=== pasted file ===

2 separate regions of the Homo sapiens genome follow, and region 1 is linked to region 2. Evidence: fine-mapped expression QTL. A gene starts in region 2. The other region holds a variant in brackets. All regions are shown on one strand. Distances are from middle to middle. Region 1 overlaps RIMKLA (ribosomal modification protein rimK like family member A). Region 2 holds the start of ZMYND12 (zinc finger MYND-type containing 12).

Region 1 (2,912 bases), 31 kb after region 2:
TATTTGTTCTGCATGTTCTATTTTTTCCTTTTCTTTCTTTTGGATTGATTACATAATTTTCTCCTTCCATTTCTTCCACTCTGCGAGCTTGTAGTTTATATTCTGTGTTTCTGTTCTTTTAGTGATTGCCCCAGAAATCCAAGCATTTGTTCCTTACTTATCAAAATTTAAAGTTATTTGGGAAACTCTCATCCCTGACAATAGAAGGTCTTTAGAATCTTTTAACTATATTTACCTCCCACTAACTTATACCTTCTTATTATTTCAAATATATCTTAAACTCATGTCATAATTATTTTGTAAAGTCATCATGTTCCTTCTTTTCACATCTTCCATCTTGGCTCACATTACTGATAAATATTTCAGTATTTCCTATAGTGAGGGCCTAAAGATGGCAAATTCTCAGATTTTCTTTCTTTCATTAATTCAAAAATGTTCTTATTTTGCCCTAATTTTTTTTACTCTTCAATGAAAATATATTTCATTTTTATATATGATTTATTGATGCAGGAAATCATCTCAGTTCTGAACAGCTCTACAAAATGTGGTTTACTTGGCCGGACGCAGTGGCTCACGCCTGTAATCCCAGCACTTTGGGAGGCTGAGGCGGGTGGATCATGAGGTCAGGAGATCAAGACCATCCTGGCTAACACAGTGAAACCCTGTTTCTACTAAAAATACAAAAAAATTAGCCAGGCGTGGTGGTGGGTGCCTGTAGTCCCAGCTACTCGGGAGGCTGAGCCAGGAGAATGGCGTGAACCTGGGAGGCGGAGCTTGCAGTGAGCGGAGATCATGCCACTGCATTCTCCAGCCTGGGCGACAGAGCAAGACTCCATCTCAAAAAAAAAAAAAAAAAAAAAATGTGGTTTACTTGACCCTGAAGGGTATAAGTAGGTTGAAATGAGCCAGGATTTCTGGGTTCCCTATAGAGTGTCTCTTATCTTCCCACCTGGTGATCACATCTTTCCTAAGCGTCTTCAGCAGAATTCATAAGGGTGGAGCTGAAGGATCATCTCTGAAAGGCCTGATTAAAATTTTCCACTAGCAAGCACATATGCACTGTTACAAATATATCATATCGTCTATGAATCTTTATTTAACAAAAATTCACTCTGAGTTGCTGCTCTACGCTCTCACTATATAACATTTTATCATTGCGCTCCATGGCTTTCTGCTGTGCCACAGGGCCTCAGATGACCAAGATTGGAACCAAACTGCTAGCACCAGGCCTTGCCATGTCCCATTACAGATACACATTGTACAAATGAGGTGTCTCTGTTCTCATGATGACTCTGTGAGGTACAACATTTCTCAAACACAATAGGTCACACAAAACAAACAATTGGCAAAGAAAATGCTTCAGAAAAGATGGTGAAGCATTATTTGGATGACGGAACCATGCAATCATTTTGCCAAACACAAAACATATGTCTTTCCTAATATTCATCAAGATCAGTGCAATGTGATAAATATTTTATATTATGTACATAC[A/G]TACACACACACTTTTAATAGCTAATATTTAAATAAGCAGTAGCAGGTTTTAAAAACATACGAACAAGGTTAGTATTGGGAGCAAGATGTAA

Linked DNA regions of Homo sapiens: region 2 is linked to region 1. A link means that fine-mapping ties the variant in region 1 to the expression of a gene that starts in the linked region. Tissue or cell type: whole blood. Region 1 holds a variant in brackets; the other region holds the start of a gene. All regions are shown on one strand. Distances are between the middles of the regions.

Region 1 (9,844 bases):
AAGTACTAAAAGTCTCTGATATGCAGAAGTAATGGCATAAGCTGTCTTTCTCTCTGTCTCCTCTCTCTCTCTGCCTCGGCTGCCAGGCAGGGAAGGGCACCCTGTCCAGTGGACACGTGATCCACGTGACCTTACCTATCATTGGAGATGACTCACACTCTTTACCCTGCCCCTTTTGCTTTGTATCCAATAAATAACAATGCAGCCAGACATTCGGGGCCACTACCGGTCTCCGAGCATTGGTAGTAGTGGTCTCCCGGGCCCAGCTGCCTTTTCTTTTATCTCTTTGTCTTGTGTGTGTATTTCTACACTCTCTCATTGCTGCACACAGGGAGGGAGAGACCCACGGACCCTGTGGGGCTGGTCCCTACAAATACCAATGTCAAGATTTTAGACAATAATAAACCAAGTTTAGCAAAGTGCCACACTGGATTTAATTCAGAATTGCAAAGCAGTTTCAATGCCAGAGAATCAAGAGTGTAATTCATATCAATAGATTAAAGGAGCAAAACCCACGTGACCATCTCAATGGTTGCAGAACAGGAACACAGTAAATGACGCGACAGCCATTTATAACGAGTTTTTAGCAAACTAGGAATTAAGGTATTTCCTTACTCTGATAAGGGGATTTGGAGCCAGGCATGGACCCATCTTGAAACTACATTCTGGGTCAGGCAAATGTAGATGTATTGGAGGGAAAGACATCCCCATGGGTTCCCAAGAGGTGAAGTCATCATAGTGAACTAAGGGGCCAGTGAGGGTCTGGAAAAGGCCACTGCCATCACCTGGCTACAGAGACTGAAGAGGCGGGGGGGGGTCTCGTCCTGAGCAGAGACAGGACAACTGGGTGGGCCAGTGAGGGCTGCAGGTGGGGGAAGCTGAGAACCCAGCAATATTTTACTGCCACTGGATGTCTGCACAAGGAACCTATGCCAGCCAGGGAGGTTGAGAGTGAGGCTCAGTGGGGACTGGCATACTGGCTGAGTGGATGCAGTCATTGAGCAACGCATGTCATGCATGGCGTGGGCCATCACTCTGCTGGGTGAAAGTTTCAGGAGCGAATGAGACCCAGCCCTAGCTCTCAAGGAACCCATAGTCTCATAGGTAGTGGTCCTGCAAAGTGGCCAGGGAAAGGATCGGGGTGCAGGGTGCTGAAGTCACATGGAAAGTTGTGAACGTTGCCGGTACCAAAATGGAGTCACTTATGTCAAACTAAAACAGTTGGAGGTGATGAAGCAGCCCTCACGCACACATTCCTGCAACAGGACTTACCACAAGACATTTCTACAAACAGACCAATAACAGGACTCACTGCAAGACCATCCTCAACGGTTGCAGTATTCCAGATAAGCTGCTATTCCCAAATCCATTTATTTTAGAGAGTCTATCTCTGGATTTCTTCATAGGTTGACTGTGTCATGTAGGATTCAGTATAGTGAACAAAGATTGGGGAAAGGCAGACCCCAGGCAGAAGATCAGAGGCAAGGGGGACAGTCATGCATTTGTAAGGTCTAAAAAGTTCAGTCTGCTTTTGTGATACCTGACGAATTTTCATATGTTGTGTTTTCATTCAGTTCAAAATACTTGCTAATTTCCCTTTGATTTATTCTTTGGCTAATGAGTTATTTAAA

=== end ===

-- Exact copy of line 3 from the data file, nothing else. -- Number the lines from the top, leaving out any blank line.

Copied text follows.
TATTTGTTCTGCATGTTCTATTTTTTCCTTTTCTTTCTTTTGGATTGATTACATAATTTTCTCCTTCCATTTCTTCCACTCTGCGAGCTTGTAGTTTATATTCTGTGTTTCTGTTCTTTTAGTGATTGCCCCAGAAATCCAAGCATTTGTTCCTTACTTATCAAAATTTAAAGTTATTTGGGAAACTCTCATCCCTGACAATAGAAGGTCTTTAGAATCTTTTAACTATATTTACCTCCCACTAACTTATACCTTCTTATTATTTCAAATATATCTTAAACTCATGTCATAATTATTTTGTAAAGTCATCATGTTCCTTCTTTTCACATCTTCCATCTTGGCTCACATTACTGATAAATATTTCAGTATTTCCTATAGTGAGGGCCTAAAGATGGCAAATTCTCAGATTTTCTTTCTTTCATTAATTCAAAAATGTTCTTATTTTGCCCTAATTTTTTTTACTCTTCAATGAAAATATATTTCATTTTTATATATGATTTATTGATGCAGGAAATCATCTCAGTTCTGAACAGCTCTACAAAATGTGGTTTACTTGGCCGGACGCAGTGGCTCACGCCTGTAATCCCAGCACTTTGGGAGGCTGAGGCGGGTGGATCATGAGGTCAGGAGATCAAGACCATCCTGGCTAACACAGTGAAACCCTGTTTCTACTAAAAATACAAAAAAATTAGCCAGGCGTGGTGGTGGGTGCCTGTAGTCCCAGCTACTCGGGAGGCTGAGCCAGGAGAATGGCGTGAACCTGGGAGGCGGAGCTTGCAGTGAGCGGAGATCATGCCACTGCATTCTCCAGCCTGGGCGACAGAGCAAGACTCCATCTCAAAAAAAAAAAAAAAAAAAAAATGTGGTTTACTTGACCCTGAAGGGTATAAGTAGGTTGAAATGAGCCAGGATTTCTGGGTTCCCTATAGAGTGTCTCTTATCTTCCCACCTGGTGATCACATCTTTCCTAAGCGTCTTCAGCAGAATTCATAAGGGTGGAGCTGAAGGATCATCTCTGAAAGGCCTGATTAAAATTTTCCACTAGCAAGCACATATGCACTGTTACAAATATATCATATCGTCTATGAATCTTTATTTAACAAAAATTCACTCTGAGTTGCTGCTCTACGCTCTCACTATATAACATTTTATCATTGCGCTCCATGGCTTTCTGCTGTGCCACAGGGCCTCAGATGACCAAGATTGGAACCAAACTGCTAGCACCAGGCCTTGCCATGTCCCATTACAGATACACATTGTACAAATGAGGTGTCTCTGTTCTCATGATGACTCTGTGAGGTACAACATTTCTCAAACACAATAGGTCACACAAAACAAACAATTGGCAAAGAAAATGCTTCAGAAAAGATGGTGAAGCATTATTTGGATGACGGAACCATGCAATCATTTTGCCAAACACAAAACATATGTCTTTCCTAATATTCATCAAGATCAGTGCAATGTGATAAATATTTTATATTATGTACATAC[A/G]TACACACACACTTTTAATAGCTAATATTTAAATAAGCAGTAGCAGGTTTTAAAAACATACGAACAAGGTTAGTATTGGGAGCAAGATGTAA